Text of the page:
Raymond Queneau was one of the founding members of the OuLiPo group and he mostly wrote experimental novels. One of them is ‘The Flight of Icarus’. From what I know, it was the first instance in which a character from a book steps out into the real world and talks to real people or disappears from the book and the writer goes in search of that character. (If I am wrong in this, please do let me know, because I am not able to discover this idea in a book which pre-dated this.) This idea later inspired Woody Allen when he wrote his short story ‘The Kugelmass Episode’ in which Madame Bovary steps out of the book and falls in love with a reader. Allen later used this concept in his movie ‘Purple Rose of Cairo’ in which a character steps off the screen into the real world – a scene which has been copied in countless advertisements. This idea has inspired countless books which were published recently, including Jasper Fforde’s ‘The Eyre Affair’ (and other books in that series), Cornelia Funke’s ‘Inkheart’ (and other books in that series) and Jodi Picoult’s and Samantha van Leer’s ‘Between the Lines’. Of course, no one gave credit to Queneau. Queneau also wrote another book called ‘Exercises in Style’, in which he told one short story in one page and then retold it in many different ways 98 more times. ‘Exercises in Style’ is totally unique and the first of its kind and it is used as a textbook in creative writing courses today.
Other famous OuLiPo authors include Georges Perec, who didn’t use the letter ‘e’ in his famous novel ‘A Void’ and Italo Calvino, who told a whole story in the second person, in his book ‘If on a Winter’s Night a Traveller’ – probably the first time it has ever been done (Calvino wrote in Italian though). Marguerite Duras also wrote in the nouveau roman style. She pioneered the minimalist novel form in which two characters have a conversation for the entire duration of the story, a structure which was unheard of before, and which has subsequently inspired countless novels and movies including the Richard Linklater movies ‘Before Sunrise’ and ‘Before Sunset’. (if you know of a writer who wrote in this style before Marguerite Duras, please do let me know. I will be glad to change my thoughts on this.)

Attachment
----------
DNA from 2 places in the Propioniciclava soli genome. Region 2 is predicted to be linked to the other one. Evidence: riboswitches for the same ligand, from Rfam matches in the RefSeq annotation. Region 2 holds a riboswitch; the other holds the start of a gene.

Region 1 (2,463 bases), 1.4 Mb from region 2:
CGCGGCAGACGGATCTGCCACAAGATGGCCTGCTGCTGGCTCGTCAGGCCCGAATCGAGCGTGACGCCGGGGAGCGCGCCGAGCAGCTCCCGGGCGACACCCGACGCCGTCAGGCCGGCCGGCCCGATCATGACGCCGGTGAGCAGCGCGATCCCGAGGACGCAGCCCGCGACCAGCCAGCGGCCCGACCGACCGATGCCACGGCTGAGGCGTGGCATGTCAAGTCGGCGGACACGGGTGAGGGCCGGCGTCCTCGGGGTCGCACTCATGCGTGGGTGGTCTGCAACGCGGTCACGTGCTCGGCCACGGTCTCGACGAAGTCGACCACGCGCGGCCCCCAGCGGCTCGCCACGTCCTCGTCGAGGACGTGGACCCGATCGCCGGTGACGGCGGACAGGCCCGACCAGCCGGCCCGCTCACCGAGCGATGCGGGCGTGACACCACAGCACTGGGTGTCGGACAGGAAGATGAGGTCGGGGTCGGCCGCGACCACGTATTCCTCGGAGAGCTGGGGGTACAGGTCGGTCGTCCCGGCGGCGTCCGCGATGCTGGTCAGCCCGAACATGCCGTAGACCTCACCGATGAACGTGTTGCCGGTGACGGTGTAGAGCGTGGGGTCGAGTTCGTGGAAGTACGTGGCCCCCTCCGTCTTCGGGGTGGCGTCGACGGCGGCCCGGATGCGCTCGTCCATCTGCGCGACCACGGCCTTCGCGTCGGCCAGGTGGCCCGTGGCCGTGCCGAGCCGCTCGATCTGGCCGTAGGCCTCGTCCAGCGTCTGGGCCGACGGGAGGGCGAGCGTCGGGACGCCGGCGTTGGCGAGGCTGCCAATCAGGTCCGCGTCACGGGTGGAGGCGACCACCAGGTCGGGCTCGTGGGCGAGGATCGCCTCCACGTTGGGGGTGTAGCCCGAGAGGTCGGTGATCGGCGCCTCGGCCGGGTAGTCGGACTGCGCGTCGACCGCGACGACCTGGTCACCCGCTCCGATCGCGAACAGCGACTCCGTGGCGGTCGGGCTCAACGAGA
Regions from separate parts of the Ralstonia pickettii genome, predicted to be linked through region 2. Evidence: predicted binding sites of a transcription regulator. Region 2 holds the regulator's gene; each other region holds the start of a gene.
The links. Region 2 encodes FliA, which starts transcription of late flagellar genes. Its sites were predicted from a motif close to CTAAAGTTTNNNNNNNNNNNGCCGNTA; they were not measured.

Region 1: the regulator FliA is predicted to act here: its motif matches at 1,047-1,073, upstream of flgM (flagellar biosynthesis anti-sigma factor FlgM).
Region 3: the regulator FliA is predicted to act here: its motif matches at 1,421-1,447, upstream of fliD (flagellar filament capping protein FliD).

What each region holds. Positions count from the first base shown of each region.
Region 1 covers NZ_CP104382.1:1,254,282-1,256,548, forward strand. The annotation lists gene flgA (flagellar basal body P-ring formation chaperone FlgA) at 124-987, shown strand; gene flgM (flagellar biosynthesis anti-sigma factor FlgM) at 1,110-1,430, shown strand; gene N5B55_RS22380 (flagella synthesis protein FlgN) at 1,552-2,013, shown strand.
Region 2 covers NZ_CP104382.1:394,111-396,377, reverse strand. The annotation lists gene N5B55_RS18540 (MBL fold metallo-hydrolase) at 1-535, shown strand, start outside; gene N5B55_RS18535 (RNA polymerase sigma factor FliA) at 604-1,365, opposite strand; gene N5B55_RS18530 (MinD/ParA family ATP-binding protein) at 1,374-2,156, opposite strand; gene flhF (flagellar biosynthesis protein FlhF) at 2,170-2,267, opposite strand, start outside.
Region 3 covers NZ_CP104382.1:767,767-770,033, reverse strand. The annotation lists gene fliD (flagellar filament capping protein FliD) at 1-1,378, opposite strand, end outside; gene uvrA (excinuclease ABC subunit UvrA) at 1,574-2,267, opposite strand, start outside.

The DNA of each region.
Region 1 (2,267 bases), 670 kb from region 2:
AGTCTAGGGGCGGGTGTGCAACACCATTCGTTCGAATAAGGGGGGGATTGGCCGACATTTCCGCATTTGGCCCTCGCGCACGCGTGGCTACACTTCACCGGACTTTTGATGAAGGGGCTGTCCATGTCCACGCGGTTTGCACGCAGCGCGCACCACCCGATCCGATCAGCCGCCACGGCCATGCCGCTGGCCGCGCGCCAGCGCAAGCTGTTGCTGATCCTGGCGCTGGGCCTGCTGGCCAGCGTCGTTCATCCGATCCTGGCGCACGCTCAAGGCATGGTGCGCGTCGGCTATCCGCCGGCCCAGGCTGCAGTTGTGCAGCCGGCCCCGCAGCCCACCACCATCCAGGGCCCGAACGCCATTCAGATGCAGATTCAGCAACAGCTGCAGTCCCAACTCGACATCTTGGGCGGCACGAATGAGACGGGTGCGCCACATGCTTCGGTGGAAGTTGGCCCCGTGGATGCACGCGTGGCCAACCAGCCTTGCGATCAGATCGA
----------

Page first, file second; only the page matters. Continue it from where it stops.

In my opinion, the ‘nouveau roman’ didn’t lead to the decline of French literature. Because other writers borrowed the ideas first introduced by the ‘nouveau roman’ writers and used them in their own popular novels. Jasper Fforde did that. So did Cornelia Funke. And Jodi Picoult. The popular success of their novels shows that the ideas first explored in those nouveau romans are alive and kicking and thriving today. And readers who read in English love those ideas first explored in the nouveau roman form which is why these popular novels are successful today. Readers who read in English are not just plot-loving-readers as the article seems to imply. They are more complex and more interesting than that.
French writers have always been pioneering in exploring new ideas, new ways of telling a story, experimenting with plot structure, extending the definition of the novel and exploring themes which are controversial and which haven’t been explored before. French literary culture has always given them the freedom to do that.
For example, from what I could tell, the first novel to explore adultery from a woman’s perspective was ‘Madame Bovary’. (Emma from ‘Book Around the Corner’ tells me that ‘Madame Bovary’ was inspired by ‘La Femme de Trente Ans’ by Honore de Balzac. That doesn’t change my main argument though – Balzac was still French 🙂) It probably inspired other books which came later and which explored the same theme like Leo Tolstoy’s ‘Anna Karenina’, Theodor Fontane’s ‘Effi Briest’ and Kate Chopin’s ‘The Awakening’.